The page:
Having too many options definitely seems like the best problem to have when it comes to picking your next top podcast obsession, but that doesn’t make it any less overwhelming. To streamline the hunt, try Pod Search—a website and mobile app that has all the information you need in order to choose a winner.

As Lifehacker reports, the user-friendly site is organized in several different ways, depending on how you’d like to operate your search. You can browse its list of about 30 categories, which range from “Storytelling” to “Crime & Law,” and each has a set of subcategories so you can get even more specific. If you trust the opinions of the general public, you can choose an already-popular podcast from the “Top Podcasts” tab. Or, if you like to be the first to recommend the next big thing to your friends, you can pick a program from the list of new podcasts.

Pod Search also has a handy tool called MyPodSearch which will pretty much do all the work of choosing the perfect podcast for you. All you have to do is check whichever categories interest you and add any additional keywords you’d like (which is optional), and MyPodSearch will deliver a list of podcasts personalized for your tastes. This is great for people who have wide-ranging interests, a proclivity for indecision, or both.

Each podcast has its own landing page with a description, audio samples, places you can listen, website and social media links for the podcast, and a list of other podcasts from the same producers. You can also create an account and bookmark podcasts for the future—so, hypothetically, you could have MyPodSearch create a personalized list for you, bookmark them all, and then have a binge-listening itinerary that’ll last you until next year.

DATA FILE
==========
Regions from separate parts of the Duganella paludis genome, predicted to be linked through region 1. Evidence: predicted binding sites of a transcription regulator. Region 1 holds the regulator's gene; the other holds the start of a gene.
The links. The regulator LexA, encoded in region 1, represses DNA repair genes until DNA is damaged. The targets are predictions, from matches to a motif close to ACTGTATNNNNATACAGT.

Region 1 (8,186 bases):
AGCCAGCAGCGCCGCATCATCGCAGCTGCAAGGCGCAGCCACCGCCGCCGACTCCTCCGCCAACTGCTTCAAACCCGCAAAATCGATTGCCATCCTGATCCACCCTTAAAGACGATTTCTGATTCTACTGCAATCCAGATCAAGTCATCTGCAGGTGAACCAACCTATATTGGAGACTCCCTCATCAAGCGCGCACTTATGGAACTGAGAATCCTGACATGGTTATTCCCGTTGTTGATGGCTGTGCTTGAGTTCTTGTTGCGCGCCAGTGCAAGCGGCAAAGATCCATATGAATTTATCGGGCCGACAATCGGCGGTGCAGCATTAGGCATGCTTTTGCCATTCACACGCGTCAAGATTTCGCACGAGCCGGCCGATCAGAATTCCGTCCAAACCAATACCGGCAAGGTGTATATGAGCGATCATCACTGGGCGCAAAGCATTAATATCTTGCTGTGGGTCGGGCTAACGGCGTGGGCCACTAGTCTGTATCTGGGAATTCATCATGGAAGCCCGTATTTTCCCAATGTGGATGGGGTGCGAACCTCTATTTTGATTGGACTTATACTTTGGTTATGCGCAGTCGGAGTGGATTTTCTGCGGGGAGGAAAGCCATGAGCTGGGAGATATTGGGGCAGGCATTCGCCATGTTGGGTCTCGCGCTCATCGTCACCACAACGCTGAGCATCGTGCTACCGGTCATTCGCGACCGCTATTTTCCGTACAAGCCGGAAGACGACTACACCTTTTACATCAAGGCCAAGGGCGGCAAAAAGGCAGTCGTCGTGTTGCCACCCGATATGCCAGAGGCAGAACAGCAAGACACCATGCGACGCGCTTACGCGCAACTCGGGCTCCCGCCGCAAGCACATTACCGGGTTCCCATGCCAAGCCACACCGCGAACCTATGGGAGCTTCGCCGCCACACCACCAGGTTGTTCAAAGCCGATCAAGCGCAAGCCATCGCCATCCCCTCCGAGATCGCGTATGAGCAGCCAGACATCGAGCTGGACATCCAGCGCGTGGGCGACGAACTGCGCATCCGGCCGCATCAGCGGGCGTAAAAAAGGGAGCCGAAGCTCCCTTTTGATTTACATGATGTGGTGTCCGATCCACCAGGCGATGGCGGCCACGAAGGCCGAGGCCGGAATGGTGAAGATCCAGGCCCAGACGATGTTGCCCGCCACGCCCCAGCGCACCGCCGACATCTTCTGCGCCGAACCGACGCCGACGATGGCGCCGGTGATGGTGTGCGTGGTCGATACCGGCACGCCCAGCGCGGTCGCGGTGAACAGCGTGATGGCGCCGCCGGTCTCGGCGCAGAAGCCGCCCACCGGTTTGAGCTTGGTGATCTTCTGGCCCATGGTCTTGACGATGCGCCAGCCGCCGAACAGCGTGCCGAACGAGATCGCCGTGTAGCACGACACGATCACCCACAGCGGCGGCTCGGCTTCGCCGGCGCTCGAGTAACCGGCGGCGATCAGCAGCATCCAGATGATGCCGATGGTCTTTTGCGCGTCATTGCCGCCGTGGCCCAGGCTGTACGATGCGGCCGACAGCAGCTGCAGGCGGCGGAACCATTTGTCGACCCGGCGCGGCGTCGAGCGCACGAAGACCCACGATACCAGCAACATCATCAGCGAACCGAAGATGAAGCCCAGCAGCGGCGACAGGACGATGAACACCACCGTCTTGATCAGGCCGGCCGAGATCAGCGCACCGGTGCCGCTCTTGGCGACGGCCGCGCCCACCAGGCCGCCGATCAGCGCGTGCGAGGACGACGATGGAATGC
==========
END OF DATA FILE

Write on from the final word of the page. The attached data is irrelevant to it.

[h/t Lifehacker]

Playing Jeopardy! While You Drive Is the Best Way to Deal With Your Boring Commute

Ben Hider, Getty Images
Ben Hider, Getty Images

More than 55 years after making its television debut, Jeopardy! continues to hold a prominent place in popular culture. Last spring, James Holzhauer went on a 32-game winning streak, coming just $58,484 short of beating all-time champion (and Mental Floss contributor) Ken Jennings' $2.52 million winnings.

If only Holzhauer had an app to practice with during the drive to the studio. Now, thanks to Drivetime, future contestants and general trivia enthusiasts have that opportunity. The service just launched a Jeopardy! add-on that allows players to answer questions from the first 35 seasons of the show using Drivetime’s voice-based, hands-free interface. A new show will be available to Drivetime users daily. If they subscribe for $9.99 monthly, they can choose any show from past seasons. Questions are read by host Alex Trebek in both archival and recently taped audio.

The game offers one tweak for civilians: As each clue is read, the app offers three possible responses, turning it into a multiple-choice quiz. Money is still accrued and you can still wager on Final Jeopardy to walk away with a victory.

[h/t Engadget]